Before the coronavirus struck, the options for landlords looking to recover marketable rent arrears were expansive. Depending on the circumstances, you could use the statutory Commercial rent arrears recovery procedure (CRAR), effect penalty by peaceablere-entry or court order, commence debt recovery proceedings, or indeed go down the bankruptcy route and issue a statutory demand followed by a winding up solicitation.
Now, because of temporary rules introduced by the Government to help tenants ride out the Covid storm, the options are more limited.
Still, as Maria Eames, marketable action counsel with Crombie Wilkinson Solicitors explains,‘All isn’t lost for landlords, as the High Court has lately verified that one route for the recovery of arrears is still veritably much open and, in certain circumstances, it can be penetrated through a fast- track process known as summary judgment which will reduce the time to stay for your claim to be dealt with and means you can attack the buildup of arrears fleetly.’
In two separate cases, the High Court has ruled that while the use of CRAR, penalty and winding up desires is presently moreover confined or banned under Covid rules, there’s no corresponding bar on the instigation of debt recovery proceedings in respect of rent arrears.
There’s also no bar on the use of the summary judgment procedure in respect of Covid- related rent claims, handed the moneybags you’re seeking are duly owed and it’s clear that
. The tenant has no real prospect of being suitable to successfully defend your claim; and
there are no compelling reasons why the matter should go to a full trial.
The court has also verified that while it’s possible for tenants to advance defences to rent claims relating to Covid confined ages, primarily grounded on arguments around the meaning and effect of insurance and rent cesser vittles and the operation of legal frustration rules, the success of these defences will depend on the circumstances and individual parcel terms.
Commerz Real Investmentgesellschaft mbh v TFS Stores Limited (2021)
In this case, the court was asked to make a summary judgment against a tenant who was being sued for rent arrears of over£ plus interest. The tenant submitted that the case wasn’t suitable for determination via the summary judgment procedure because there was a disagreement as to whether the rent claimed was due. There was also a wider public interest in the matter going to a trial so that the impact of Covid on rent arrears claims could be completely considered.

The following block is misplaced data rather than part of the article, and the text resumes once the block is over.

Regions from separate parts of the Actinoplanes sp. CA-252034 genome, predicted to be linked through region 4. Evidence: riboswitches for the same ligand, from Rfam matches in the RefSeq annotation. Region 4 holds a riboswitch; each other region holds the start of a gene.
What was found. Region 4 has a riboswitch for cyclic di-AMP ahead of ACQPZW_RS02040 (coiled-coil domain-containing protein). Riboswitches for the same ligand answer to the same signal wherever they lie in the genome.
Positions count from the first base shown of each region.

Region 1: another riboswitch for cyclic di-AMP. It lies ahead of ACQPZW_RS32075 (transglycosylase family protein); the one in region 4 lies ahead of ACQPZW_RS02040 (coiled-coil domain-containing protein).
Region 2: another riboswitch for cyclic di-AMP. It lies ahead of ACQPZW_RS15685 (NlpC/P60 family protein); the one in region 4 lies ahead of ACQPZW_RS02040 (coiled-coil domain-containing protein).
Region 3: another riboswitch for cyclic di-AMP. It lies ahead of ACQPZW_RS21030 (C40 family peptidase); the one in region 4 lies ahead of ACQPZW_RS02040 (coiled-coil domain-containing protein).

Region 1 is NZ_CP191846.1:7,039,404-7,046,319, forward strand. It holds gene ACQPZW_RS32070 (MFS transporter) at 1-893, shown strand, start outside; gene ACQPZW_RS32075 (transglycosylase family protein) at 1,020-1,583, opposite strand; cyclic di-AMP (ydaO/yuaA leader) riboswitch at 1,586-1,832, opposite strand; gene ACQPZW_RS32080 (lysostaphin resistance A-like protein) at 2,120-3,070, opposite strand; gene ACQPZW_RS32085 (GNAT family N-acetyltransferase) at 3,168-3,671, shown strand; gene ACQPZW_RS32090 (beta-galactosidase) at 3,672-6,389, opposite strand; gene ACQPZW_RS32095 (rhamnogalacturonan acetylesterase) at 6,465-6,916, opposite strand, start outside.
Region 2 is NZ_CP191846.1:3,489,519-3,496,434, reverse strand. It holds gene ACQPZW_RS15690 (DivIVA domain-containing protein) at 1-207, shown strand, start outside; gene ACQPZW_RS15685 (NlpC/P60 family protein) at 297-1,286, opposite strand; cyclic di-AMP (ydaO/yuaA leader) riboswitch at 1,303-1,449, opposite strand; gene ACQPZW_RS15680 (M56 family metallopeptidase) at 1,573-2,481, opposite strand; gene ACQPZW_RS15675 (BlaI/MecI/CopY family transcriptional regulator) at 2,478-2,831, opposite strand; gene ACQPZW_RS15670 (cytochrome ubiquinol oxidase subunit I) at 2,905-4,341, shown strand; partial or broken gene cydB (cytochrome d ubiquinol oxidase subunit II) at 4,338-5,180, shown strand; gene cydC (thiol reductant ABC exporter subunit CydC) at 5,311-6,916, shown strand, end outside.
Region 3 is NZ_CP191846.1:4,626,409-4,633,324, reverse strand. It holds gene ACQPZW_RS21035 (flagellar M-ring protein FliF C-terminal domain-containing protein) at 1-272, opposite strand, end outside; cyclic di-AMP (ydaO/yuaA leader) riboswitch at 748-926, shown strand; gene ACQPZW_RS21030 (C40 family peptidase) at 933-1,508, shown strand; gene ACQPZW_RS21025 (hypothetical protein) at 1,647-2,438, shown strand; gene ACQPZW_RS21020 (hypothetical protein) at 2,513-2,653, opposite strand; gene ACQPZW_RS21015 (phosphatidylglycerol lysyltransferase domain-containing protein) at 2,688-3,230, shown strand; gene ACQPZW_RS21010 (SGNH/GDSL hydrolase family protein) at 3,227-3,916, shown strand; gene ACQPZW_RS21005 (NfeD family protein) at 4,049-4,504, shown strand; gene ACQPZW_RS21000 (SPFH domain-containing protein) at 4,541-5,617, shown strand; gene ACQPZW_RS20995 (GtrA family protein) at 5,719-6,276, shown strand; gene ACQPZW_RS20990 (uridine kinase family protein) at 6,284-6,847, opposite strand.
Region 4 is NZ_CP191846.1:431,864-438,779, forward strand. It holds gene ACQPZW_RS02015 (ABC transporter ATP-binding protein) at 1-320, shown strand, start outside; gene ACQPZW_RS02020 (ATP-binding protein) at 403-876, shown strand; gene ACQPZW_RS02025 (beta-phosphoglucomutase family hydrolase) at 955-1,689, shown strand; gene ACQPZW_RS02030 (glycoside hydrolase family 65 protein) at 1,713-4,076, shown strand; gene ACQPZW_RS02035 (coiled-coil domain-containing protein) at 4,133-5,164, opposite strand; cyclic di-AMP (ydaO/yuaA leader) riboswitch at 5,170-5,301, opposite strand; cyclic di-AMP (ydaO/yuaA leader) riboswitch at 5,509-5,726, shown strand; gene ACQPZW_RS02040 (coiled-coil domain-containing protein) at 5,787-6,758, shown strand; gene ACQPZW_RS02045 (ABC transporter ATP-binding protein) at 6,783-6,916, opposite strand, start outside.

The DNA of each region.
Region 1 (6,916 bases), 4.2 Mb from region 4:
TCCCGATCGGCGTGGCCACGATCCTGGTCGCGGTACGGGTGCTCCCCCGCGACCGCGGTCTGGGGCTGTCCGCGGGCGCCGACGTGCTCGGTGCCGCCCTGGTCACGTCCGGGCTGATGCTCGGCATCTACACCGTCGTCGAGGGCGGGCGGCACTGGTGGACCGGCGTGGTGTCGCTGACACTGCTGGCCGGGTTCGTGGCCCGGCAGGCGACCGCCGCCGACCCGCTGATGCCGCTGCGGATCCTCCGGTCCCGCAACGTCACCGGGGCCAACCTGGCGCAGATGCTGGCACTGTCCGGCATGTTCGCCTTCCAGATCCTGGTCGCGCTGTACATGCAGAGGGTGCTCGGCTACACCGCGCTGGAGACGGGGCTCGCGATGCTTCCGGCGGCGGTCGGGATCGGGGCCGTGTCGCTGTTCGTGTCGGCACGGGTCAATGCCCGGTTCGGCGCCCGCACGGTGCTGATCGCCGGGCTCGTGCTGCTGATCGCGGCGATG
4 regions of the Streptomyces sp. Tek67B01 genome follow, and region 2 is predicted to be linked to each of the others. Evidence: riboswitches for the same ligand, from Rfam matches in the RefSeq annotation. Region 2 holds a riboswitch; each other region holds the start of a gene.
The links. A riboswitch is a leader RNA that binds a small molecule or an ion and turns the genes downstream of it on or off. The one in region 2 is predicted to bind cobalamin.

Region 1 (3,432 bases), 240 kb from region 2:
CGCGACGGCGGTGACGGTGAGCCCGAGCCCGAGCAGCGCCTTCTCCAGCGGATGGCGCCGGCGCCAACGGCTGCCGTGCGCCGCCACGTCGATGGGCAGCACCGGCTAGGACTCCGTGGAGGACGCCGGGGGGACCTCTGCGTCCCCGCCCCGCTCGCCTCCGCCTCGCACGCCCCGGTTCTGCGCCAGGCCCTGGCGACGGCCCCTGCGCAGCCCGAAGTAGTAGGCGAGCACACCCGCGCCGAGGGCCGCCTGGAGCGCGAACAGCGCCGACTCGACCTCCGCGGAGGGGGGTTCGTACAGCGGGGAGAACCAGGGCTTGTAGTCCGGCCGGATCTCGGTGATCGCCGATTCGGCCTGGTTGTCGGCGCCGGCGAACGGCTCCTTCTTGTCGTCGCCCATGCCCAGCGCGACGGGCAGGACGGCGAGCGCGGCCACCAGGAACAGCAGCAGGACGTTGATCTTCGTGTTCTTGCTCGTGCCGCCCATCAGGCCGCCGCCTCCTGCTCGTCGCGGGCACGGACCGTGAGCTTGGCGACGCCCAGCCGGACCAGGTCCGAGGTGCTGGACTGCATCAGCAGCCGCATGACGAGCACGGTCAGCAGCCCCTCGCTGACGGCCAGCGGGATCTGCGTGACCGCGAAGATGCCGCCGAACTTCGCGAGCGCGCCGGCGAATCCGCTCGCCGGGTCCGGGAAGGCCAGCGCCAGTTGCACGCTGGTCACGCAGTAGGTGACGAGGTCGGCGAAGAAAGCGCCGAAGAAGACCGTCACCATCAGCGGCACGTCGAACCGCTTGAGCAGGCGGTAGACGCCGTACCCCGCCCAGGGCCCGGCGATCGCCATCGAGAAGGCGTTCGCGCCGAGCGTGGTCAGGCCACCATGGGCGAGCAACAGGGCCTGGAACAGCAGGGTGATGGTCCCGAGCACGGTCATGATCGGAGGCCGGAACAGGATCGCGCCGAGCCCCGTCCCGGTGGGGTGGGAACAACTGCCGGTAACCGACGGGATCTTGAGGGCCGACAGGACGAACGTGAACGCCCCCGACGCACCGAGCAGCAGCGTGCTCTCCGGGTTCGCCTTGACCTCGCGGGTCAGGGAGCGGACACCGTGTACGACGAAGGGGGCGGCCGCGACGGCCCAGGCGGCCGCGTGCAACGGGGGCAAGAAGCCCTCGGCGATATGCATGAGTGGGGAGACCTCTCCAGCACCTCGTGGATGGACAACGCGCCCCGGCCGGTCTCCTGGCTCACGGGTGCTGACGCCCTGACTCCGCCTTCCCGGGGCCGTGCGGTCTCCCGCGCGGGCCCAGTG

Bank of New York Mellon (International) Limited v Cine-UK Limited (2021)
In this case, the court was asked to issue summary judgment in respect of three different rent arrears claims which all raised astronomically analogous issues and which were thus dealt with together for the sake of convenience. Still, a notable difference between these cases and the Commerz case is that these landlords had arranged epidemic insurance.
Where does this leave landlords?
The opinions in both cases give a welcome boost for landlords scuffling with tenants who are refusing to pay their rent and who are using defective Covid arguments in support of their position. The court has made it clear that nothing in the Law of Practice has the effect of confining a landlord’s right to sue for recovery of rent if that’s what’s asked and also that arguments around insurance, rent cesser and frustration are only likely to have a prospect of success in cases where they’re supported by the circumstances and parcel terms.